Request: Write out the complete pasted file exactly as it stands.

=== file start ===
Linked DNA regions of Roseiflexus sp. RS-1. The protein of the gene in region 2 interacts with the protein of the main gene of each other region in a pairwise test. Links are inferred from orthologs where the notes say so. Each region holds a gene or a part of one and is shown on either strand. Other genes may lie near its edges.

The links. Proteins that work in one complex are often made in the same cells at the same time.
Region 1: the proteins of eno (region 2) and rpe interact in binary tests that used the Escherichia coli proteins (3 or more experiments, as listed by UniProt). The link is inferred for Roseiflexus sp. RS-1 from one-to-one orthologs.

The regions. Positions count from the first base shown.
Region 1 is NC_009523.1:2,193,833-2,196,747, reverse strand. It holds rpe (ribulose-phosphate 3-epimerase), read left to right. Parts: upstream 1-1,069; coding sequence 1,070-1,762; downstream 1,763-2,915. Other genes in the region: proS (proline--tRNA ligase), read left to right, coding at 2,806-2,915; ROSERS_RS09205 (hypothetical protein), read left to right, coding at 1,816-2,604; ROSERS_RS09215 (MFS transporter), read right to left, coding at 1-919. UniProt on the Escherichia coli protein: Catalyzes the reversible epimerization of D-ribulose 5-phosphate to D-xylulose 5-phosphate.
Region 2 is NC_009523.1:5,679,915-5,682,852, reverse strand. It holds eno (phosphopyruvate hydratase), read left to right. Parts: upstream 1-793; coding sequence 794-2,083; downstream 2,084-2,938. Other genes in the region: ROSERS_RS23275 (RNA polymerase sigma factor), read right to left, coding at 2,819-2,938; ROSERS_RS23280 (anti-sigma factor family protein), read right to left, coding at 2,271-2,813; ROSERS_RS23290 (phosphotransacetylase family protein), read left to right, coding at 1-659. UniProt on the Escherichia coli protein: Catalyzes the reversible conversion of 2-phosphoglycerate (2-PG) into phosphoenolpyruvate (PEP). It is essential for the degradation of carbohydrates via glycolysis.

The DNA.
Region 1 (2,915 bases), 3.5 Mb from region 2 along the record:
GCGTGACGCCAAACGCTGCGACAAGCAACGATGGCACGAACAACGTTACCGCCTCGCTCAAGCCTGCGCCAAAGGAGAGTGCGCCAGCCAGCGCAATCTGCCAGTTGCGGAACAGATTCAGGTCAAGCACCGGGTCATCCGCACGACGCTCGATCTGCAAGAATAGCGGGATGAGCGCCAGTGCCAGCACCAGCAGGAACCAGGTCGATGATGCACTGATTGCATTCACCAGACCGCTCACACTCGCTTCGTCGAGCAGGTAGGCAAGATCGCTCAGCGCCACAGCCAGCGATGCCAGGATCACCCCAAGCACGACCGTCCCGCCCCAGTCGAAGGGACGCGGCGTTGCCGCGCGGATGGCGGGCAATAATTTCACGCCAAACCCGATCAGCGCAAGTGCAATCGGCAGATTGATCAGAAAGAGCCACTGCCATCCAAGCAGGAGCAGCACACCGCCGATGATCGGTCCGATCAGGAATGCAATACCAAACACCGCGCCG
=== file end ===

Linked DNA regions of Roseiflexus sp. RS-1. The protein of the gene in region 2 interacts with the protein of the main gene of each other region in a pairwise test. Links are inferred from orthologs where the notes say so. Each region holds a gene or a part of one and is shown on either strand. Other genes may lie near its edges.

The links. Proteins that work in one complex are often made in the same cells at the same time.
Region 1: the proteins of eno (region 2) and rpe interact in binary tests that used the Escherichia coli proteins (3 or more experiments, as listed by UniProt). The link is inferred for Roseiflexus sp. RS-1 from one-to-one orthologs.

The regions. Positions count from the first base shown.
Region 1 is NC_009523.1:2,193,833-2,196,747, reverse strand. It holds rpe (ribulose-phosphate 3-epimerase), read left to right. Parts: upstream 1-1,069; coding sequence 1,070-1,762; downstream 1,763-2,915. Other genes in the region: proS (proline--tRNA ligase), read left to right, coding at 2,806-2,915; ROSERS_RS09205 (hypothetical protein), read left to right, coding at 1,816-2,604; ROSERS_RS09215 (MFS transporter), read right to left, coding at 1-919. UniProt on the Escherichia coli protein: Catalyzes the reversible epimerization of D-ribulose 5-phosphate to D-xylulose 5-phosphate.
Region 2 is NC_009523.1:5,679,915-5,682,852, reverse strand. It holds eno (phosphopyruvate hydratase), read left to right. Parts: upstream 1-793; coding sequence 794-2,083; downstream 2,084-2,938. Other genes in the region: ROSERS_RS23275 (RNA polymerase sigma factor), read right to left, coding at 2,819-2,938; ROSERS_RS23280 (anti-sigma factor family protein), read right to left, coding at 2,271-2,813; ROSERS_RS23290 (phosphotransacetylase family protein), read left to right, coding at 1-659. UniProt on the Escherichia coli protein: Catalyzes the reversible conversion of 2-phosphoglycerate (2-PG) into phosphoenolpyruvate (PEP). It is essential for the degradation of carbohydrates via glycolysis.

The DNA.
Region 1 (2,915 bases), 3.5 Mb from region 2 along the record:
GCGTGACGCCAAACGCTGCGACAAGCAACGATGGCACGAACAACGTTACCGCCTCGCTCAAGCCTGCGCCAAAGGAGAGTGCGCCAGCCAGCGCAATCTGCCAGTTGCGGAACAGATTCAGGTCAAGCACCGGGTCATCCGCACGACGCTCGATCTGCAAGAATAGCGGGATGAGCGCCAGTGCCAGCACCAGCAGGAACCAGGTCGATGATGCACTGATTGCATTCACCAGACCGCTCACACTCGCTTCGTCGAGCAGGTAGGCAAGATCGCTCAGCGCCACAGCCAGCGATGCCAGGATCACCCCAAGCACGACCGTCCCGCCCCAGTCGAAGGGACGCGGCGTTGCCGCGCGGATGGCGGGCAATAATTTCACGCCAAACCCGATCAGCGCAAGTGCAATCGGCAGATTGATCAGAAAGAGCCACTGCCATCCAAGCAGGAGCAGCACACCGCCGATGATCGGTCCGATCAGGAATGCAATACCAAACACCGCGCCG